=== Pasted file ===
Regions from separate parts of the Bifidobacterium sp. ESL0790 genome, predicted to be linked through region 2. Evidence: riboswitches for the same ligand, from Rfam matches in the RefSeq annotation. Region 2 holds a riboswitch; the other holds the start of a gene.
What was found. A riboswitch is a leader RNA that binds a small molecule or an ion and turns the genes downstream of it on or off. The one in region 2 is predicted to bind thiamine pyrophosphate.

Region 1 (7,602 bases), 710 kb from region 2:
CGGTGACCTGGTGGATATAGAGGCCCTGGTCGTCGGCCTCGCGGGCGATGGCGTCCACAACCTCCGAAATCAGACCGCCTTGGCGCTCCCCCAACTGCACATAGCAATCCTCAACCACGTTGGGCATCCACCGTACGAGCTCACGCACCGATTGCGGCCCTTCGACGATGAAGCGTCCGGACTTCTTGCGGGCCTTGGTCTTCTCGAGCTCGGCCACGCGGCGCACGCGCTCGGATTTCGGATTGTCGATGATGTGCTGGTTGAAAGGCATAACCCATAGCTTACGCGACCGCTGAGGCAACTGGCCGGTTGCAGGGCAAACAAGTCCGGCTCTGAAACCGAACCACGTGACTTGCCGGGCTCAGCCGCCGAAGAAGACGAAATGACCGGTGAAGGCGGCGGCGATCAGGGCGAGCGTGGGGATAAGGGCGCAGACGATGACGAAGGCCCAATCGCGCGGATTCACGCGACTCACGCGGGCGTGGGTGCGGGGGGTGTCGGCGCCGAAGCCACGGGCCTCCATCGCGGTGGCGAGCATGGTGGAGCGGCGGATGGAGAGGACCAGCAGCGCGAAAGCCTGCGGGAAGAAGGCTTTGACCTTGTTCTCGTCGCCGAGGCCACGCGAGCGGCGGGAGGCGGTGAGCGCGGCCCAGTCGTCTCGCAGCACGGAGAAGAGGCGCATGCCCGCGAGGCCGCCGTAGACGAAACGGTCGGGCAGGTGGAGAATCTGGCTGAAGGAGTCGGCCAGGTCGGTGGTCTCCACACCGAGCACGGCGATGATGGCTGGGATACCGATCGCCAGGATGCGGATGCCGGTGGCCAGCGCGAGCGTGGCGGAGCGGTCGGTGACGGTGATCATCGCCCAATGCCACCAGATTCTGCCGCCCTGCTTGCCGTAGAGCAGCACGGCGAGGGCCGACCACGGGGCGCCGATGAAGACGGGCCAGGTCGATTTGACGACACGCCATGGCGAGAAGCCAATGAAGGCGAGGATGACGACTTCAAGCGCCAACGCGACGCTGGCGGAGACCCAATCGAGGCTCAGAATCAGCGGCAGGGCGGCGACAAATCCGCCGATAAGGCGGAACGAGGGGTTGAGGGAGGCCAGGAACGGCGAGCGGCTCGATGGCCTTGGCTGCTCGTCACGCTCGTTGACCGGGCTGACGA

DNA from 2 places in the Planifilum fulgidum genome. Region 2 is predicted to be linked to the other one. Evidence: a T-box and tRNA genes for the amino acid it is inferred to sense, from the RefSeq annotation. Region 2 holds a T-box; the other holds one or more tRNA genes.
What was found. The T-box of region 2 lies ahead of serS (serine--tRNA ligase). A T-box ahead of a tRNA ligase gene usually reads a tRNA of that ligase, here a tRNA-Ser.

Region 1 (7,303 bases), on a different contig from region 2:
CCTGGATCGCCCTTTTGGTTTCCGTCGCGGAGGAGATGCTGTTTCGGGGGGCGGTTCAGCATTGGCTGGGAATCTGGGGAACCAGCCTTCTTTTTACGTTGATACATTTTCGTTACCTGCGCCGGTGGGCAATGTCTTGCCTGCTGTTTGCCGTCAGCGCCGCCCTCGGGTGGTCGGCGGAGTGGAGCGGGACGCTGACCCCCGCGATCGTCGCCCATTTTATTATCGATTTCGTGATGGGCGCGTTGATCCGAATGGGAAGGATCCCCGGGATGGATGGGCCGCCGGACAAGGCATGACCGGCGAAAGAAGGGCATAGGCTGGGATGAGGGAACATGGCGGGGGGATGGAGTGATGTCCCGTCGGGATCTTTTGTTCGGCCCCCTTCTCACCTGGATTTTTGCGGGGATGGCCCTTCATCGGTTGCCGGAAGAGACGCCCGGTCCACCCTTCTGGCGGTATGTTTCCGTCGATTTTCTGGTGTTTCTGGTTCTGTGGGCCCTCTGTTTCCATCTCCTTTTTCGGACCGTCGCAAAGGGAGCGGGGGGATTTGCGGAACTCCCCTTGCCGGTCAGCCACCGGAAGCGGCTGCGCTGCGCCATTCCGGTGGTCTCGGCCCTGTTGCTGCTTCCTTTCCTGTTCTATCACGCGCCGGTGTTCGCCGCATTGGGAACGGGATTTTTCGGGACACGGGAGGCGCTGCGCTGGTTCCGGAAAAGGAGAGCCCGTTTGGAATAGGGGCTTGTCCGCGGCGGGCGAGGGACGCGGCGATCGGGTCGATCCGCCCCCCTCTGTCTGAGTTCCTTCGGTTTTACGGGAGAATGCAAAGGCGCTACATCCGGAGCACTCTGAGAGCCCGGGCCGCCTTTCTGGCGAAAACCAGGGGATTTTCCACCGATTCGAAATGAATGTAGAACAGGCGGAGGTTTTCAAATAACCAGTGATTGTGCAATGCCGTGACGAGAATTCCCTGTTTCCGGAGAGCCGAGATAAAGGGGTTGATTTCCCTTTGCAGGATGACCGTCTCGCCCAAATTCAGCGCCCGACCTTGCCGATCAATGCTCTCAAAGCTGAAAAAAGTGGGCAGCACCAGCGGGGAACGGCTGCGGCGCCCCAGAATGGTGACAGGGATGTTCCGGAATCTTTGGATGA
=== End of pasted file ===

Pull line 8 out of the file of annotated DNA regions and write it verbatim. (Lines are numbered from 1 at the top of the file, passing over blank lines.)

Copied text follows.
CCTGGATCGCCCTTTTGGTTTCCGTCGCGGAGGAGATGCTGTTTCGGGGGGCGGTTCAGCATTGGCTGGGAATCTGGGGAACCAGCCTTCTTTTTACGTTGATACATTTTCGTTACCTGCGCCGGTGGGCAATGTCTTGCCTGCTGTTTGCCGTCAGCGCCGCCCTCGGGTGGTCGGCGGAGTGGAGCGGGACGCTGACCCCCGCGATCGTCGCCCATTTTATTATCGATTTCGTGATGGGCGCGTTGATCCGAATGGGAAGGATCCCCGGGATGGATGGGCCGCCGGACAAGGCATGACCGGCGAAAGAAGGGCATAGGCTGGGATGAGGGAACATGGCGGGGGGATGGAGTGATGTCCCGTCGGGATCTTTTGTTCGGCCCCCTTCTCACCTGGATTTTTGCGGGGATGGCCCTTCATCGGTTGCCGGAAGAGACGCCCGGTCCACCCTTCTGGCGGTATGTTTCCGTCGATTTTCTGGTGTTTCTGGTTCTGTGGGCCCTCTGTTTCCATCTCCTTTTTCGGACCGTCGCAAAGGGAGCGGGGGGATTTGCGGAACTCCCCTTGCCGGTCAGCCACCGGAAGCGGCTGCGCTGCGCCATTCCGGTGGTCTCGGCCCTGTTGCTGCTTCCTTTCCTGTTCTATCACGCGCCGGTGTTCGCCGCATTGGGAACGGGATTTTTCGGGACACGGGAGGCGCTGCGCTGGTTCCGGAAAAGGAGAGCCCGTTTGGAATAGGGGCTTGTCCGCGGCGGGCGAGGGACGCGGCGATCGGGTCGATCCGCCCCCCTCTGTCTGAGTTCCTTCGGTTTTACGGGAGAATGCAAAGGCGCTACATCCGGAGCACTCTGAGAGCCCGGGCCGCCTTTCTGGCGAAAACCAGGGGATTTTCCACCGATTCGAAATGAATGTAGAACAGGCGGAGGTTTTCAAATAACCAGTGATTGTGCAATGCCGTGACGAGAATTCCCTGTTTCCGGAGAGCCGAGATAAAGGGGTTGATTTCCCTTTGCAGGATGACCGTCTCGCCCAAATTCAGCGCCCGACCTTGCCGATCAATGCTCTCAAAGCTGAAAAAAGTGGGCAGCACCAGCGGGGAACGGCTGCGGCGCCCCAGAATGGTGACAGGGATGTTCCGGAATCTTTGGATGA